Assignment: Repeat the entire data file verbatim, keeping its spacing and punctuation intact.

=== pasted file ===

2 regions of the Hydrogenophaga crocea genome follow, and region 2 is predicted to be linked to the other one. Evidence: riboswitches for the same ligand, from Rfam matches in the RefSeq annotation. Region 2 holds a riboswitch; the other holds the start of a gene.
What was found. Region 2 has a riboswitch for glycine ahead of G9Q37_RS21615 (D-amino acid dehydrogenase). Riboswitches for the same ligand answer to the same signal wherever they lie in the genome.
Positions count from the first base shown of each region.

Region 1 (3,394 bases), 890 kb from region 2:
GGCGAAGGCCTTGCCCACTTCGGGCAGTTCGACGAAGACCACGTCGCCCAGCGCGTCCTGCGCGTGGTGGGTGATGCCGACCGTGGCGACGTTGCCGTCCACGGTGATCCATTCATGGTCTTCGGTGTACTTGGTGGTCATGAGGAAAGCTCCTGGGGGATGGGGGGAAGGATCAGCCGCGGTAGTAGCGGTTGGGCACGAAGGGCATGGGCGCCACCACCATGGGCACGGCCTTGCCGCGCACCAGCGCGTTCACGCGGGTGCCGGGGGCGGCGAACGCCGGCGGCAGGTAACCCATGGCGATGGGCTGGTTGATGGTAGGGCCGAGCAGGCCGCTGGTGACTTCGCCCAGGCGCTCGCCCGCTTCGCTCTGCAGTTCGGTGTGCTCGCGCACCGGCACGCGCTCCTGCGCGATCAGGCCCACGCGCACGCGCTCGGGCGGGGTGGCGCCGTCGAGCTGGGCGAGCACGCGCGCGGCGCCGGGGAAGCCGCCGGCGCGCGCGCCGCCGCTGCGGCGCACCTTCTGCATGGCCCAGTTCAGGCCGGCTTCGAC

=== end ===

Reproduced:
2 regions of the Hydrogenophaga crocea genome follow, and region 2 is predicted to be linked to the other one. Evidence: riboswitches for the same ligand, from Rfam matches in the RefSeq annotation. Region 2 holds a riboswitch; the other holds the start of a gene.
What was found. Region 2 has a riboswitch for glycine ahead of G9Q37_RS21615 (D-amino acid dehydrogenase). Riboswitches for the same ligand answer to the same signal wherever they lie in the genome.
Positions count from the first base shown of each region.

Region 1 (3,394 bases), 890 kb from region 2:
GGCGAAGGCCTTGCCCACTTCGGGCAGTTCGACGAAGACCACGTCGCCCAGCGCGTCCTGCGCGTGGTGGGTGATGCCGACCGTGGCGACGTTGCCGTCCACGGTGATCCATTCATGGTCTTCGGTGTACTTGGTGGTCATGAGGAAAGCTCCTGGGGGATGGGGGGAAGGATCAGCCGCGGTAGTAGCGGTTGGGCACGAAGGGCATGGGCGCCACCACCATGGGCACGGCCTTGCCGCGCACCAGCGCGTTCACGCGGGTGCCGGGGGCGGCGAACGCCGGCGGCAGGTAACCCATGGCGATGGGCTGGTTGATGGTAGGGCCGAGCAGGCCGCTGGTGACTTCGCCCAGGCGCTCGCCCGCTTCGCTCTGCAGTTCGGTGTGCTCGCGCACCGGCACGCGCTCCTGCGCGATCAGGCCCACGCGCACGCGCTCGGGCGGGGTGGCGCCGTCGAGCTGGGCGAGCACGCGCGCGGCGCCGGGGAAGCCGCCGGCGCGCGCGCCGCCGCTGCGGCGCACCTTCTGCATGGCCCAGTTCAGGCCGGCTTCGAC